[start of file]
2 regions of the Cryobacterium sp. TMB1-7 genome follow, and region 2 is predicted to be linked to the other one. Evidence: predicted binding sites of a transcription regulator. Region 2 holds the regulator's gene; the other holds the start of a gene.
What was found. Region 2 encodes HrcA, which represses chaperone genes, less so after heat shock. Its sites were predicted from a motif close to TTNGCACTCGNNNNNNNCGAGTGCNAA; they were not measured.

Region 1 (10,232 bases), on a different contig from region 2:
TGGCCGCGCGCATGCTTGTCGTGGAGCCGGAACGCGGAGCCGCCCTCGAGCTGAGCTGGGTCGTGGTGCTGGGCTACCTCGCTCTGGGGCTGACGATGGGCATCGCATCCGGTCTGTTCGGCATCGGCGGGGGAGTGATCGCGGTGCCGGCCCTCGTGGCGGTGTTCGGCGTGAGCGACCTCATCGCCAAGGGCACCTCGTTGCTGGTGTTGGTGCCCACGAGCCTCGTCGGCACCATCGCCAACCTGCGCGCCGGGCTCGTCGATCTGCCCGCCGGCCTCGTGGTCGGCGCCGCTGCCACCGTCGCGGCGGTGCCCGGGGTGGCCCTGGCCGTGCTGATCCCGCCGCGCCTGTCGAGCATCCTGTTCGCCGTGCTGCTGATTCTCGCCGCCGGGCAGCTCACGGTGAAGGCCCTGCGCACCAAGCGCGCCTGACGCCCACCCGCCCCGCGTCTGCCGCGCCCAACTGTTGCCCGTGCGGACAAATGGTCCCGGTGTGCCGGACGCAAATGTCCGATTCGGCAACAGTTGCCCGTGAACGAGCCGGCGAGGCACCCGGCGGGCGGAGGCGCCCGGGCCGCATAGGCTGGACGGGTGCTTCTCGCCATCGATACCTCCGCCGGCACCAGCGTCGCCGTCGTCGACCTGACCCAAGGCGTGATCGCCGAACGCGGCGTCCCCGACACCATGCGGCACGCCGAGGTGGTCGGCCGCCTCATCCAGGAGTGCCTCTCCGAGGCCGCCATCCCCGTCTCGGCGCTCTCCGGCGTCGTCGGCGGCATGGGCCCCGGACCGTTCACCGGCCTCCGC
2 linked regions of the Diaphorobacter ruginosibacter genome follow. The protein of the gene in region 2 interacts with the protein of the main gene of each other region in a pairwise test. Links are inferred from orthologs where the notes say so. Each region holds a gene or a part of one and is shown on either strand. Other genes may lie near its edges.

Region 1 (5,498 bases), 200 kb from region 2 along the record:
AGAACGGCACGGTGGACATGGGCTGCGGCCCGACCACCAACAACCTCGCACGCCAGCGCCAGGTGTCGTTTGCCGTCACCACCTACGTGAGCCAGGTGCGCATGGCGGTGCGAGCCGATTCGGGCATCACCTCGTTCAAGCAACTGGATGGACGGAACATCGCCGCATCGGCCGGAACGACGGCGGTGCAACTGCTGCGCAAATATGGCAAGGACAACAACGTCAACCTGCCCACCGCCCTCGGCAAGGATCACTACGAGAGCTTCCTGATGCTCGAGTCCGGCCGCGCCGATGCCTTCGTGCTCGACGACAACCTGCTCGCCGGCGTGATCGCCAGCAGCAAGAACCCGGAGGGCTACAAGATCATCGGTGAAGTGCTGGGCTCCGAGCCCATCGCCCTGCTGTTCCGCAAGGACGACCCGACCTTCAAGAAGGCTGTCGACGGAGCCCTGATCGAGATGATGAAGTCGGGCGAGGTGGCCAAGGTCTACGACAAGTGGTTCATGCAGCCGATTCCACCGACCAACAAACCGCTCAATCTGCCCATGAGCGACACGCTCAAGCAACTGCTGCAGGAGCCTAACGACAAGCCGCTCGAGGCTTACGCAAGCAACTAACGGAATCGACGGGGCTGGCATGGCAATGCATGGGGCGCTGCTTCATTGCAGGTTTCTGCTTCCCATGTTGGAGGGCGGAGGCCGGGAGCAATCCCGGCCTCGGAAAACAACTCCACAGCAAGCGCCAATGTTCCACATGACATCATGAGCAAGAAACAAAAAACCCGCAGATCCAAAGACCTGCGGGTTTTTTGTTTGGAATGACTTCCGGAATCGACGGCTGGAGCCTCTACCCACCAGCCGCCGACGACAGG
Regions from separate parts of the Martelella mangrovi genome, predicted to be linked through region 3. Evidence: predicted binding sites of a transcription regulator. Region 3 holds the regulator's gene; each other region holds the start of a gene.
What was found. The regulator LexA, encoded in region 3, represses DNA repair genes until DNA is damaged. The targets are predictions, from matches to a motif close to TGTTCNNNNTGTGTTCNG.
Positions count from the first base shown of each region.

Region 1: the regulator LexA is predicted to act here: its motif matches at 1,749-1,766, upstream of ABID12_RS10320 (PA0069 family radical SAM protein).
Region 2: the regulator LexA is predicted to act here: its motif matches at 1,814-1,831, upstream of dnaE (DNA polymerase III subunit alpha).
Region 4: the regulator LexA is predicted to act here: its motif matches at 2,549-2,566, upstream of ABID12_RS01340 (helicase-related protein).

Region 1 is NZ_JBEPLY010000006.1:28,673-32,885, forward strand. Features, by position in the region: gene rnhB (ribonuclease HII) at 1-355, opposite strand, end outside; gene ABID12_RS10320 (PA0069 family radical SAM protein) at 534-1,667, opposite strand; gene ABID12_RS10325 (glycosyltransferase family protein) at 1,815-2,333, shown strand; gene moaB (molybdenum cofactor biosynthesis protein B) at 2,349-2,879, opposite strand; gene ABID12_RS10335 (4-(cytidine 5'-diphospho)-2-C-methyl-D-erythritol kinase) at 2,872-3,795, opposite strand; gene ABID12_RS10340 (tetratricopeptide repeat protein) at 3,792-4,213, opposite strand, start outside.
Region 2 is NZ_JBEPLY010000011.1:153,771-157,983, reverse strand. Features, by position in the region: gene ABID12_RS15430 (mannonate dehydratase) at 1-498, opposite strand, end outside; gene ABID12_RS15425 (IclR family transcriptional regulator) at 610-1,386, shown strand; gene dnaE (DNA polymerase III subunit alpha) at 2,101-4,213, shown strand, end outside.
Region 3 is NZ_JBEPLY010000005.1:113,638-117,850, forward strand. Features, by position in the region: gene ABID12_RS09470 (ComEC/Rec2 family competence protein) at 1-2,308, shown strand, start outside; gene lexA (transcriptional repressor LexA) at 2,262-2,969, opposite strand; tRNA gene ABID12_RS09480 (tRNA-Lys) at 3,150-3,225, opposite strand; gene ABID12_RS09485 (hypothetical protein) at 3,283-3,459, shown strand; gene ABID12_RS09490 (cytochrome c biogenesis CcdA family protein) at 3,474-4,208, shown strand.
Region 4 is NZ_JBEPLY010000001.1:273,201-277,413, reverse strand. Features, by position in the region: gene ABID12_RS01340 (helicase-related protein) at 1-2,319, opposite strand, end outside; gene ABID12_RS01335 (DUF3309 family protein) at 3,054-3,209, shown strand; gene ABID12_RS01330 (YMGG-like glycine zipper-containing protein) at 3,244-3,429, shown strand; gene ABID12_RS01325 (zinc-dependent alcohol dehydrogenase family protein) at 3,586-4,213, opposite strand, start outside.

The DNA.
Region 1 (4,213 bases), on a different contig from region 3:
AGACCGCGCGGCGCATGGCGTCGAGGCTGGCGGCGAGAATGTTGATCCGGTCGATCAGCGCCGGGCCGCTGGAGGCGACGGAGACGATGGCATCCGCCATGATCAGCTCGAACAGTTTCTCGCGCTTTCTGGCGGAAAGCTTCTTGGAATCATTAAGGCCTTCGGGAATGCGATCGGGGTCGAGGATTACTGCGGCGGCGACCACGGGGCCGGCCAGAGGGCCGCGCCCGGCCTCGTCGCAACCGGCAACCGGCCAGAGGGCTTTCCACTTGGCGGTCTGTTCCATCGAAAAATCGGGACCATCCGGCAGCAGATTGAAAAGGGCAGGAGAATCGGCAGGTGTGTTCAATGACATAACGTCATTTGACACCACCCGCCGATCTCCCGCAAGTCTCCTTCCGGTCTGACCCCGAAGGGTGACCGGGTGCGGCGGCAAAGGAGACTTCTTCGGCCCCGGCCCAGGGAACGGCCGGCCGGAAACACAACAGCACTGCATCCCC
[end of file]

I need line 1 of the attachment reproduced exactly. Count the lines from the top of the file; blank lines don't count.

2 regions of the Cryobacterium sp. TMB1-7 genome follow, and region 2 is predicted to be linked to the other one. Evidence: predicted binding sites of a transcription regulator. Region 2 holds the regulator's gene; the other holds the start of a gene.